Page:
Tafelsig residents take back open spaces

The community enjoyed beautifying their open spaces.

Tafelsig resident Michael Bell has started a mural art project to get the community to take ownership of open spaces in the area.

The Tafelsig Placemaking Initiative was launched on Saturday July 13 on the corner of Kilimanjaro Street and AZ Berman Drive, next to the Nelson Mandela Youth and Family Centre.

In September last year, the community applied a base coat of paint on the walls in preparation for the art work but could not continue the painting as they needed approval from the City of Cape Town.

In May this year, Mr Bell, founder of Mitchell’s Plain Online, received approval from the City of Cape Town and support from various stakeholders. It will take about three to six weeks for the art work to be completed.

“I come from Tafelsig and my passion is mural arts and open spaces. The open spaces are used by gangsters, it is time we take back our street corners and open spaces and use it for good, (to create an area) where our young people can dwell again,” Mr Bell said.

“We also need to look after our open spaces and appreciate what the government has given us.”

The mural was conceptualised by artist Mak1One from Eastridge.

On Saturday, Mak1One and his crew invited the community to join the initiative to beautify the area.

The area on the corner of Kilimanjaro Street and AZ Berman Street was identified for the pilot project.

“This is the first phase of the Tafelsig Placemaking Initiative. The idea is to create a cultural hub and link it with the Nelson Mandela Youth and Family Centre as well as the Wolfgat Nature Reserve,” said Mr Bell.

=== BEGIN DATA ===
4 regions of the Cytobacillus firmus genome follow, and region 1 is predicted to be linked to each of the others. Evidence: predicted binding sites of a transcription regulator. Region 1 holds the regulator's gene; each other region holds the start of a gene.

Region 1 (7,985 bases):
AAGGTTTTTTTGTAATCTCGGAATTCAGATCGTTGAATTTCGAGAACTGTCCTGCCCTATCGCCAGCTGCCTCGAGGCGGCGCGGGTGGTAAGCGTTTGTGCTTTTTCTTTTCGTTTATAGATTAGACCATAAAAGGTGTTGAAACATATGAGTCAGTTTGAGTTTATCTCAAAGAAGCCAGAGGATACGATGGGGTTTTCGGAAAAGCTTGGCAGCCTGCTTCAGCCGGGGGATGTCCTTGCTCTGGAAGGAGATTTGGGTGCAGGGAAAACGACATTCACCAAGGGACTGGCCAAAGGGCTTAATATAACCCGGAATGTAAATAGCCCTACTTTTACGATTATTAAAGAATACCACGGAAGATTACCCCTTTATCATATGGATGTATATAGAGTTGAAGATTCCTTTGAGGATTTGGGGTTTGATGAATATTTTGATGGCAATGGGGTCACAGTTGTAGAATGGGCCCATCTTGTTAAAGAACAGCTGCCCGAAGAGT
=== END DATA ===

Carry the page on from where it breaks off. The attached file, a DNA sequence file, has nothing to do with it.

Wesley Nash, an architect who Mr Bell met at the Young Urbanist Workshop hosted by Future Cape Town, an urban development NPO, helped by looking at the area from an architectural and aesthetic point of view and advising where the murals could best be placed to bring life to the open spaces.

Director of Future Cape Town, Rashiq Fataar, said: “This project is amazing for people who believe in it and those who come from this space. People who live here are taking the lead and that’s amazing.”

Luke Williams, a town planner and alumnus from Cape Peninsula University of Technology (CPUT), brought their service learning students to join the project so they could get to know the area and apply their knowledge to create solutions for the use of open spaces.

Sheval Arendse, chairperson of Sub-council 12 and ward councillor for Ward 82, donated the paint for the project and has been with Mr Bell and the initiative since it started.

He expressed his appreciation to those who have come out and helped in sharing the community’s vision of creating safe and dignified spaces in Tafelsig that everybody can be proud of.